Another 9/11

I woke up at 5 am, put the coffee on, turned on NPR.  As I poured milk into a blue thermos, I was waylaid by two people talking about their loved ones who died in the 9/11 attacks, Sean Rooney and Karen Juday.

I stopped, sat down with tears in my eyes, and thought about how the most moving stories of tragedy require an ordinary beginning.

My dislike for the public emoting over impersonal tragedies has grown over the years. The memes, the bumper stickers, the slogans. Nope, we will not ever forget. Promise.

But I still can’t talk about 9/11 without a hitch my throat, and I can’t hear stories about trapped loved ones calling their spouses or their parents to say goodbye as the smoke grew thick without suffering a near total emotional collapse.

Today, I mark another anniversary, The calendar has swung around and it all lines up perfectly. Thursday September 11, 2008 was my first chemotherapy. I closed the door on two months of gut-wrenching searches for answers and allowed the poison the flow.  It took my hair, my ability to fight of infection, my irrational sense of immortality, my heart’s ability to pump to its full potential, and most importantly, almost all the cancer.

How do I honor this day?  How do we honor this day?

Maybe just for today, we stop sorting people into us and them, stop with the small-minded litmus tests, stop laying judgments on nations of people, temporarily ban the idea that you’re either with me or your against me.

Just try for the next hour not to focus on everything your life isn’t, all the mistakes you made or didn’t make, whether you’ll ever reach those 20 year old dreams. Stop obsessing over the outside forces that unfairly shape your fate. Stop trying to guess what’s coming down the road because you don’t know.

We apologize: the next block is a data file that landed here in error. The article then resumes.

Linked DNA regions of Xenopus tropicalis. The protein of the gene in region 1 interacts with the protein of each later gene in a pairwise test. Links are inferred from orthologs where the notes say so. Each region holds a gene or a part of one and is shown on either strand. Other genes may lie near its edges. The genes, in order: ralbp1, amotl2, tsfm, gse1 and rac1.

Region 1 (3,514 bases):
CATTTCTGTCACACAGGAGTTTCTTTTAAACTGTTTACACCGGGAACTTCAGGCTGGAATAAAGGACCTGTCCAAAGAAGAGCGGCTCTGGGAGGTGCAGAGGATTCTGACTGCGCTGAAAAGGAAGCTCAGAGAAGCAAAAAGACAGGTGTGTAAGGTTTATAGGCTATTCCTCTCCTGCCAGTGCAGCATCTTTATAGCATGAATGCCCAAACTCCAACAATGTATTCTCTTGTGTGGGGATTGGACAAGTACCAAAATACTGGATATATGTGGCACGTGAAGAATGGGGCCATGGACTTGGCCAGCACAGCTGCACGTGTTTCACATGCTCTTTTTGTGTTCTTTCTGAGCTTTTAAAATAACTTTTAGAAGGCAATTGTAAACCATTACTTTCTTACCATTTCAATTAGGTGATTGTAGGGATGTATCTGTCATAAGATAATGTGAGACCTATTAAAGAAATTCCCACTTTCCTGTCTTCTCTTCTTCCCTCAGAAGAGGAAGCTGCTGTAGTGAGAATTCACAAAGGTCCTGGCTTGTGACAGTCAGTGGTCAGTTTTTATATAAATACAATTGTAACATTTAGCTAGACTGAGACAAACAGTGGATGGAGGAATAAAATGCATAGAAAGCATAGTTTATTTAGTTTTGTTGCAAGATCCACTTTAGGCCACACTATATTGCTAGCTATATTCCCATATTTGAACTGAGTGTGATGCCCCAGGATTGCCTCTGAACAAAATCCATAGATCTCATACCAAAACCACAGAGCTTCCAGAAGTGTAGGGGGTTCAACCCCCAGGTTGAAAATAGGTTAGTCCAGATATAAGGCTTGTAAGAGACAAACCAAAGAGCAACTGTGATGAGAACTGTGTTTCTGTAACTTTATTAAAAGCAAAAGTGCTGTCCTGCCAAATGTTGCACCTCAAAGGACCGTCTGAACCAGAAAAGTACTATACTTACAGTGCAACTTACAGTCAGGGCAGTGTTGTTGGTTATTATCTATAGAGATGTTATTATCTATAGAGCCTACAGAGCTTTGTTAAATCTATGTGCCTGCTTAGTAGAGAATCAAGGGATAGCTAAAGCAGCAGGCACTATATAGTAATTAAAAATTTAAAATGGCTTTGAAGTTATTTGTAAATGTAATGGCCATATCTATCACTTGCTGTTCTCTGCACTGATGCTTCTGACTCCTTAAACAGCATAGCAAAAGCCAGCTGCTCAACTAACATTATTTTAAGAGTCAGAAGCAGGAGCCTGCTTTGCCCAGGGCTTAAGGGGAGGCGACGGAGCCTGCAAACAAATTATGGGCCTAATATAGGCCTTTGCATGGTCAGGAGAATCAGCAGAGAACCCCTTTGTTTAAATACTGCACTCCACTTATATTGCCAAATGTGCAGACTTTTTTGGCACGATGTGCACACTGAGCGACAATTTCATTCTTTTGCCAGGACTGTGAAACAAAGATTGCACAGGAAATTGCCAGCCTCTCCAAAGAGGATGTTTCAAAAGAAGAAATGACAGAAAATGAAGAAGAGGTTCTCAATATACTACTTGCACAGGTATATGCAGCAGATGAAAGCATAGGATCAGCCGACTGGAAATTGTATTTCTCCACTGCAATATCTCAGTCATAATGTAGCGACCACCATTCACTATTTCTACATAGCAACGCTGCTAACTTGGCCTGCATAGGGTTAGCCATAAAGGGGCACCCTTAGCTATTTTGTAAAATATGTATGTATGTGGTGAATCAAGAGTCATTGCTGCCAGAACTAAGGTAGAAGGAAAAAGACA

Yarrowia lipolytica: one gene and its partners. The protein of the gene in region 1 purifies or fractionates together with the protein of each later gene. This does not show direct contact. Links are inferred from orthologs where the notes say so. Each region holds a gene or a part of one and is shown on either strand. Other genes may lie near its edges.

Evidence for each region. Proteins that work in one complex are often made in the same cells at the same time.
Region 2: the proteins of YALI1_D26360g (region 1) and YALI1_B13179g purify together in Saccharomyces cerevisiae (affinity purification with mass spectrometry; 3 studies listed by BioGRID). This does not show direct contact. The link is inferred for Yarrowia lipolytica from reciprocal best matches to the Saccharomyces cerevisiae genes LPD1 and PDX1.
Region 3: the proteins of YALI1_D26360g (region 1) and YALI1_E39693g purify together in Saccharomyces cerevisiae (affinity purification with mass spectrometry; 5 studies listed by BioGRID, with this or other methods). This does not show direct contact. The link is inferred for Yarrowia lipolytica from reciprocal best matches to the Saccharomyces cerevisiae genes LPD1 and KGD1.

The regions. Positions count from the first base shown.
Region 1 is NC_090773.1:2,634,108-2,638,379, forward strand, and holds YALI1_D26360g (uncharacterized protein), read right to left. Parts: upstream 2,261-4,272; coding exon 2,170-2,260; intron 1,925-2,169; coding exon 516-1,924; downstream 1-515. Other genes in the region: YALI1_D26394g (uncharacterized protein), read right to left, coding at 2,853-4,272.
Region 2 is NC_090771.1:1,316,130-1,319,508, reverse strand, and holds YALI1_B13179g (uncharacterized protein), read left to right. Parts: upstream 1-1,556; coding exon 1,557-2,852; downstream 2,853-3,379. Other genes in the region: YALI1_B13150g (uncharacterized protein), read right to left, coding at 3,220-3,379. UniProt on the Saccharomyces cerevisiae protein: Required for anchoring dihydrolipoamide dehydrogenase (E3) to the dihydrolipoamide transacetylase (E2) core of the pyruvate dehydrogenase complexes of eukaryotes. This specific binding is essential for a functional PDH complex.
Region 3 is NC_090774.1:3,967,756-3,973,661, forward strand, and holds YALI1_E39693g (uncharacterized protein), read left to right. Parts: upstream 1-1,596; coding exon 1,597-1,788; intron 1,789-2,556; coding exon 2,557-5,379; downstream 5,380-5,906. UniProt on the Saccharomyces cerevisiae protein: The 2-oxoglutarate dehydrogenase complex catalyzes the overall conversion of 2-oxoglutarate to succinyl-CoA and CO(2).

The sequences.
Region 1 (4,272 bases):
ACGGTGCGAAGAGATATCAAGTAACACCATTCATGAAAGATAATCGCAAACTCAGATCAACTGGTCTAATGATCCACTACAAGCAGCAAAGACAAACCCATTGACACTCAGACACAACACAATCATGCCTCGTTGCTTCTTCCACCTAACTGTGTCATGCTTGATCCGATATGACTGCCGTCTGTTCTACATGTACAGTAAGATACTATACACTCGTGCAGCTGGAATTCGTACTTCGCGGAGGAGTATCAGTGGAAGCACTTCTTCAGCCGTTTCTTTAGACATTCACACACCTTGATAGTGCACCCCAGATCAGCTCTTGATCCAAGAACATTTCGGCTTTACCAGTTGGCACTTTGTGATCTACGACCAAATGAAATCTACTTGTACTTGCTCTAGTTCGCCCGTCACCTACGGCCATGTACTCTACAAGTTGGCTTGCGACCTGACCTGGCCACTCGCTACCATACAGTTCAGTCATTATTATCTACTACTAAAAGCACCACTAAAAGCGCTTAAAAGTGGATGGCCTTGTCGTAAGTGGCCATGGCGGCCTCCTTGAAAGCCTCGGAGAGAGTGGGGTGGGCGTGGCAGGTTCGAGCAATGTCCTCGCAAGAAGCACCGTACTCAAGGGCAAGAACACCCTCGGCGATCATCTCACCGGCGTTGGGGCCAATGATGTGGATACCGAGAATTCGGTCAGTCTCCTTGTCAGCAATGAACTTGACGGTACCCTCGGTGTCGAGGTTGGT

Really, you don’t know.







Just give it a rest.

Instead, let’s pay attention the hectic race to the bus or the train, the housework, the packing of the lunches, the coworker who makes loud personal calls, the mindless stuff that passes us unnoticed, fading into the gray-blue background. Check out the way the strong summer trees are starting to fade into autumn. The orange mums your neighbor put on her porch. The faint smell of woodsmoke. This humid morning full of crickets, accented by brief showers and hints of a cool breeze.

We ignore the ordinary until it’s gone, then would make any bargain with any force of good or evil to bring it back.

Instead of wailing, gnashing our teeth, focusing on everything that’s wrong and seeking revenge, let’s remember what those grieving loved ones miss most, what I miss most about my pre-cancer days.

A sparkle in an eye, the wholeness of a body, a morning check-in phone call, a shared grocery list, a walk in the woods, moments that matter solely for the dignity of their face-value, a day unburdened by the heaviness of loss.

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